From NBC's Ken Strickland
At 6 p.m. today, the Senate will take the final vote on Tim Geithner's nomination to become Secretary of Treasury.
It appears all but certain he will be confirmed with no known opposition from any of the 58 Senate Democrats (and only 51 are needed for confirmation). But it remains to be seen how many Republicans will vote against him.
Today, moderate Republican Susan Collins issued a statement saying she'll vote "nay," because he neglected to pay self-employment taxes.
"When these issues first arose, they were cited as examples of the baffling complexity of our tax code and of the need for reform," Collins said. "As more details have emerged, it has become clear to me that this is not merely a matter of complexity leading to mistakes, but of inexcusable negligence."
Last week, when the Senate Finance Committee voted favorably to send the nomination to the full Senate, half of the Republicans on the panel voted against him: Grassley, Roberts, Bunning, Kyl and Enzi.
Since then, a few other Republicans -- not on the committee -- have joined their ranks, including Richard Burr and Jeff Sessions.
"I have decided to vote against Mr. Geithner's nomination, because his failure to properly pay his taxes on multiple occasions was, in my view, likely a deliberate attempt to avoid his tax obligations," Session said in a statement last week.
The circumstances are such that several others could join the opposition. For senators already considering their reelection prospects, a "no" vote may win them points back home.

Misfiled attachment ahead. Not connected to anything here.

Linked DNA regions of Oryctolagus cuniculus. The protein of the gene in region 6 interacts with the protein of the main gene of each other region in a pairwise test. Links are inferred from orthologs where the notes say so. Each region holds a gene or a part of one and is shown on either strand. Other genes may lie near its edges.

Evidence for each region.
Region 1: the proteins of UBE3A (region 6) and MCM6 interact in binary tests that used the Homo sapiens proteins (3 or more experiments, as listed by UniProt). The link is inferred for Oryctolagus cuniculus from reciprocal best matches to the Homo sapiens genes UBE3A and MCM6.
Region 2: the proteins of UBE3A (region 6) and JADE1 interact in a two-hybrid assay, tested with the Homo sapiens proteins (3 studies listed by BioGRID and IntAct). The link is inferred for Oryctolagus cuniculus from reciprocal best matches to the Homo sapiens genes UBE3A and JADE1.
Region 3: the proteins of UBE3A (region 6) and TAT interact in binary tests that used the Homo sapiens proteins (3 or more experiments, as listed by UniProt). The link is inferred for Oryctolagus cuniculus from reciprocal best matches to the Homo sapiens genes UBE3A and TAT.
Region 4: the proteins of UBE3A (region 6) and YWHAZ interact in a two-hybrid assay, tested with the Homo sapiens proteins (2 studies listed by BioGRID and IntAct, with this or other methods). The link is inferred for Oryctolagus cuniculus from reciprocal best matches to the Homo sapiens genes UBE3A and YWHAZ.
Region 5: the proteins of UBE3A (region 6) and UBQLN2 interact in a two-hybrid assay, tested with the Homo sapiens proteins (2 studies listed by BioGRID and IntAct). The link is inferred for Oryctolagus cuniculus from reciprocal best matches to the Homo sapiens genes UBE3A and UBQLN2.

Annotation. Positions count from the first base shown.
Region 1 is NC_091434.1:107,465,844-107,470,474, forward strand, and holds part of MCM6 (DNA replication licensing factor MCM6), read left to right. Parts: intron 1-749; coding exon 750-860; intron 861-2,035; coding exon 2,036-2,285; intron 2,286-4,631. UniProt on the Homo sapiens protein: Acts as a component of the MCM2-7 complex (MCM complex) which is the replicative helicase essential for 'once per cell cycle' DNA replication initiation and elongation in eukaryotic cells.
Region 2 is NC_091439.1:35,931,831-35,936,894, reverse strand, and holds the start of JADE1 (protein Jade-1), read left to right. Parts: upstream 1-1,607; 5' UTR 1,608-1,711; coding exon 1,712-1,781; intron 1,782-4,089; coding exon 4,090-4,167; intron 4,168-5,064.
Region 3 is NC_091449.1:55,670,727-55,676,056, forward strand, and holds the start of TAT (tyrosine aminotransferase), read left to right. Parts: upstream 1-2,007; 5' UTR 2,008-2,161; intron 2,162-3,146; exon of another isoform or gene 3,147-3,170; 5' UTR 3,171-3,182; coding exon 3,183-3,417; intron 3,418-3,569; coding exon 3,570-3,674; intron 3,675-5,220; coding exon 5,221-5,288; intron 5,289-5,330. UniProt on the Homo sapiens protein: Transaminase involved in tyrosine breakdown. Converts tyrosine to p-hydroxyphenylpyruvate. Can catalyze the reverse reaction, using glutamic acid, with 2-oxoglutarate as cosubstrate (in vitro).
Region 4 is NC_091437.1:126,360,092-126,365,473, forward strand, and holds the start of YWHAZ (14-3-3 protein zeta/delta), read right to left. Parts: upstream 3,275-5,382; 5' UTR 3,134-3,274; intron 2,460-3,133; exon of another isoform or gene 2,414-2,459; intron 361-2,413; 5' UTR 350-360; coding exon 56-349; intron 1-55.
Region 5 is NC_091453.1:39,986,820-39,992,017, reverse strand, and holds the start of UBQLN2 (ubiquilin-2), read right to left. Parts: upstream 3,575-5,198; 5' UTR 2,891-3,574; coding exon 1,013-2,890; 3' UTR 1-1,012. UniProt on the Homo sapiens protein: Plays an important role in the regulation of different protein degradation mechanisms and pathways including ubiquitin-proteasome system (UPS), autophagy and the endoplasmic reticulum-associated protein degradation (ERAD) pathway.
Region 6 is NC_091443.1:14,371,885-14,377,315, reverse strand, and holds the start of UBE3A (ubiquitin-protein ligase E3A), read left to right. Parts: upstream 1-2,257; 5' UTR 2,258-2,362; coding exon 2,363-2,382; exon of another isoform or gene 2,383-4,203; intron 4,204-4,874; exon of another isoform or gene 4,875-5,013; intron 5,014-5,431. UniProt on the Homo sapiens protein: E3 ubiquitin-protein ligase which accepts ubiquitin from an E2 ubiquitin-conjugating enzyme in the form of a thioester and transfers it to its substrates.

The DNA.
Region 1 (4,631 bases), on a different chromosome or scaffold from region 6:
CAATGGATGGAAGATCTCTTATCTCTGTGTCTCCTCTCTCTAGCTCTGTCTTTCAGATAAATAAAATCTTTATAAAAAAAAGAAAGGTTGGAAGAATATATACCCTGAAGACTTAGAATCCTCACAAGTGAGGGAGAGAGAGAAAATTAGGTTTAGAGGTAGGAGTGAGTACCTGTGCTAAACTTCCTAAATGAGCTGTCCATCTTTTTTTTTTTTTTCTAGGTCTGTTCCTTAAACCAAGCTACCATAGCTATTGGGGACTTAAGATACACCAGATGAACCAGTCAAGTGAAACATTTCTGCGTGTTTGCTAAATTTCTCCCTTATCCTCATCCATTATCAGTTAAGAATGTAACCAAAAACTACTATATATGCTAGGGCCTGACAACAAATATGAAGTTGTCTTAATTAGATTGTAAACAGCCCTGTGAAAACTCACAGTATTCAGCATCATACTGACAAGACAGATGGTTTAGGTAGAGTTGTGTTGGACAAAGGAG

With constituents fed up with Wall Street, bailouts and corporate types defrauding the system, voting against Geithner could rally populist support without the responsibility of killing a popular nomination.
*** UPDATE *** Democratic Sen. Tom Harkin just said on the floor he will not vote for Geithner.
*** UPDATE 2 *** We Senate watchers are still convinced Tim Geithner will be confirmed by the Senate when the chamber votes at 6 p.m., but you wouldn't know if you've been watching the debate today. Republican support is scarce, and the Democrats have just had their first defection in Harkin.
Since the debated started at 4pm today, only one Republican (Hatch) has spoken on the floor in support of Geithner. Most of the time has been used by Republicans who've come out AGAINST him.
The most notable Republican to oppose the nominee is moderate Republican Susan Collins. Other Republicans to announce there "no" votes today, included Chambliss, Inhofe, Thune, and Martinez.
By our unofficial tally thus far--based on committee votes, floor speeches, and press releases--there will be at least 12 GOP "nay" votes.